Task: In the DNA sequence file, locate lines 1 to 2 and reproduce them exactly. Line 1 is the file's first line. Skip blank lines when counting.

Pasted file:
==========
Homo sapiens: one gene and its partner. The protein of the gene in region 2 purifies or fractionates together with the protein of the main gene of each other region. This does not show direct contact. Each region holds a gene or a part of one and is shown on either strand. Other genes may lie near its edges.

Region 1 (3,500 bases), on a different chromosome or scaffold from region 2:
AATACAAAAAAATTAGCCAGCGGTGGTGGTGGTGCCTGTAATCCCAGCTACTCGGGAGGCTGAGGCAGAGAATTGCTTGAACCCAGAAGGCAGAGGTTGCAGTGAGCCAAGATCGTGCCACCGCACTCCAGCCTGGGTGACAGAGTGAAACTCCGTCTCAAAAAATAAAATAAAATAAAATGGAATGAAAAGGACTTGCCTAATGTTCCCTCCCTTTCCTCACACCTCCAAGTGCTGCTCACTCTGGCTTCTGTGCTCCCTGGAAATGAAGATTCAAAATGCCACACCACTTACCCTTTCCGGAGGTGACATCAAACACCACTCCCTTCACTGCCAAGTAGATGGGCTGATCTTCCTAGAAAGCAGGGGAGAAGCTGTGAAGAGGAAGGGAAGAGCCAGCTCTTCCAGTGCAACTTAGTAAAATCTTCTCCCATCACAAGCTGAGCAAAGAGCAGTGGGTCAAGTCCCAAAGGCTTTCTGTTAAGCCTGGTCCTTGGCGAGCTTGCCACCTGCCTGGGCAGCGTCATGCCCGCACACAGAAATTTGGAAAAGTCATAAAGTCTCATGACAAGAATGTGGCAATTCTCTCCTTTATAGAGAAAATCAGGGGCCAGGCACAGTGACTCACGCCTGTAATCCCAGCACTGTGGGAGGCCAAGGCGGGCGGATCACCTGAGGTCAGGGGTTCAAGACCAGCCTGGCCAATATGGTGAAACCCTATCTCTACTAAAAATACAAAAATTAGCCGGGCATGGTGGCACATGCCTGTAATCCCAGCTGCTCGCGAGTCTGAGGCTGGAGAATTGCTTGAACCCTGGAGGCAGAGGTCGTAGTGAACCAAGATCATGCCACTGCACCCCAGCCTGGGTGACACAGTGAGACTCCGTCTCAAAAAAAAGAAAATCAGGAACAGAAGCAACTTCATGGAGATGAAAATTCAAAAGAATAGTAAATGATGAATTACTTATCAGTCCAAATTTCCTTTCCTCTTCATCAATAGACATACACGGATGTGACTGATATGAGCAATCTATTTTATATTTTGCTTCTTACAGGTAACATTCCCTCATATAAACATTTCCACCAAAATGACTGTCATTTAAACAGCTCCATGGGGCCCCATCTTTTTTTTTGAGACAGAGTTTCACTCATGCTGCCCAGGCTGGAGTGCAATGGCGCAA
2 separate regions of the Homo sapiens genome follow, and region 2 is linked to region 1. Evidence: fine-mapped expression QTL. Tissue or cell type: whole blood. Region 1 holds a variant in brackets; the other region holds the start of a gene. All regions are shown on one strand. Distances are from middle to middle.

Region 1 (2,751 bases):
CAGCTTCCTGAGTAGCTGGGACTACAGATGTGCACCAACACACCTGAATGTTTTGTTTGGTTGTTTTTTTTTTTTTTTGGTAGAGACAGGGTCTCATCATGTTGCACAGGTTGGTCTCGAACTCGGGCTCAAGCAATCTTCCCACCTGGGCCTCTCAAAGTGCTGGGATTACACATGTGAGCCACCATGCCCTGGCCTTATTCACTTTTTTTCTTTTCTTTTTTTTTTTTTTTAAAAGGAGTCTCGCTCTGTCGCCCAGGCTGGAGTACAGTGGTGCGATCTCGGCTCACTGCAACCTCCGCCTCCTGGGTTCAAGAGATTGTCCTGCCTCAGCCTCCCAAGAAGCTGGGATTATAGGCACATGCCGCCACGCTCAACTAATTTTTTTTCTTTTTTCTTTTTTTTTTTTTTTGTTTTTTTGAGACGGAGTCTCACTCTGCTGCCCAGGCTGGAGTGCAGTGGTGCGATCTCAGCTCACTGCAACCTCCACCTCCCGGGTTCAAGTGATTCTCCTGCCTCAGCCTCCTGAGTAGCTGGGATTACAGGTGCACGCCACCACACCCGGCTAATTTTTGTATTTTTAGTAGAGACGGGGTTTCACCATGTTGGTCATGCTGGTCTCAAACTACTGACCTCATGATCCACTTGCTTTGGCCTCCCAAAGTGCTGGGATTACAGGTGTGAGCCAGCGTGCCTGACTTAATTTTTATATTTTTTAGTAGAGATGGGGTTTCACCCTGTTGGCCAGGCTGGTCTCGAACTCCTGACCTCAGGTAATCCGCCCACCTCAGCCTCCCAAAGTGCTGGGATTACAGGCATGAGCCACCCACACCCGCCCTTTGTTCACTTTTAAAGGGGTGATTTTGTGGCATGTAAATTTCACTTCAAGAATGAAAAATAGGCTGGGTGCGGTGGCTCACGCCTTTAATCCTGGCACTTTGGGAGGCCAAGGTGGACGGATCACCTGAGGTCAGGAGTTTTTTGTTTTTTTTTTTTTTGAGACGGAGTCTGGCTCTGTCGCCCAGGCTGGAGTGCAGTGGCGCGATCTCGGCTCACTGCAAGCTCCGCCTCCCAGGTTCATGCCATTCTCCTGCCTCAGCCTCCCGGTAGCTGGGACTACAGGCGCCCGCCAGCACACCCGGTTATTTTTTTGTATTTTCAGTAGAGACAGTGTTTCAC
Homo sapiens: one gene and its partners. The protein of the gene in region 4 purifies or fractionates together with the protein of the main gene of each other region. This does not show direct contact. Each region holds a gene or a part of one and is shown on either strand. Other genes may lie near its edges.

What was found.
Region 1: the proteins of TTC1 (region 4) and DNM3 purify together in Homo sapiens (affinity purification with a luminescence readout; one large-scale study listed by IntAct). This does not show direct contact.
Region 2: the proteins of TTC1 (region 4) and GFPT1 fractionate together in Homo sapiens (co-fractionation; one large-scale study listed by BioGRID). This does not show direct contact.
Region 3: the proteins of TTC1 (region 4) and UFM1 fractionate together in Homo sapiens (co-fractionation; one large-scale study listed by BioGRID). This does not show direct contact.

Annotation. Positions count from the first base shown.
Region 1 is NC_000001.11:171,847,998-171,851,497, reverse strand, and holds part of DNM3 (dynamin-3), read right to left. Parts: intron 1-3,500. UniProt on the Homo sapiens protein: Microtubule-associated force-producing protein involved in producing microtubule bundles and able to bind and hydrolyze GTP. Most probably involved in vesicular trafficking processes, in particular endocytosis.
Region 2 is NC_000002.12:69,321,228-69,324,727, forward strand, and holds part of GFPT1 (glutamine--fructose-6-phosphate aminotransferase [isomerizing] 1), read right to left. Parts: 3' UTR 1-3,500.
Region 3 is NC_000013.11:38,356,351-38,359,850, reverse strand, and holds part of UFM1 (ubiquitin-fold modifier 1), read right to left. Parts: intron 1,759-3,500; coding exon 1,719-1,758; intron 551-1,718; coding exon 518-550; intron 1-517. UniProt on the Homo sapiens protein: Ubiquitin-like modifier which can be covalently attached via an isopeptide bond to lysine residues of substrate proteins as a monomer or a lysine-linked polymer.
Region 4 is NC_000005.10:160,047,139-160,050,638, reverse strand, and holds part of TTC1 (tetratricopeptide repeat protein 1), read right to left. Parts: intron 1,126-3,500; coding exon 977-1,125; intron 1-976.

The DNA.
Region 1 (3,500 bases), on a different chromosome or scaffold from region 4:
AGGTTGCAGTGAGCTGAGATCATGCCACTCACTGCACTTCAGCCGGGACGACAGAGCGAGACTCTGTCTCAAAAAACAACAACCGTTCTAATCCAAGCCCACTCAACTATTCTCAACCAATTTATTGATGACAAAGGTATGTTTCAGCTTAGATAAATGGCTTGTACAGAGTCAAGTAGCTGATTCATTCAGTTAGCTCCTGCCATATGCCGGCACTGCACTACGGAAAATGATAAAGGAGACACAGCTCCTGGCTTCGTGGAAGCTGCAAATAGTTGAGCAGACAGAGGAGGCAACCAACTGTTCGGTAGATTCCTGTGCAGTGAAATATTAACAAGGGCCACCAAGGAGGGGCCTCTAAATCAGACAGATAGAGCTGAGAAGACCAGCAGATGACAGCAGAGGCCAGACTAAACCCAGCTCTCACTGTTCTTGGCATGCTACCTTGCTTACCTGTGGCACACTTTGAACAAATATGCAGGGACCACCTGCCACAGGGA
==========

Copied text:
Homo sapiens: one gene and its partner. The protein of the gene in region 2 purifies or fractionates together with the protein of the main gene of each other region. This does not show direct contact. Each region holds a gene or a part of one and is shown on either strand. Other genes may lie near its edges.

Region 1 (3,500 bases), on a different chromosome or scaffold from region 2: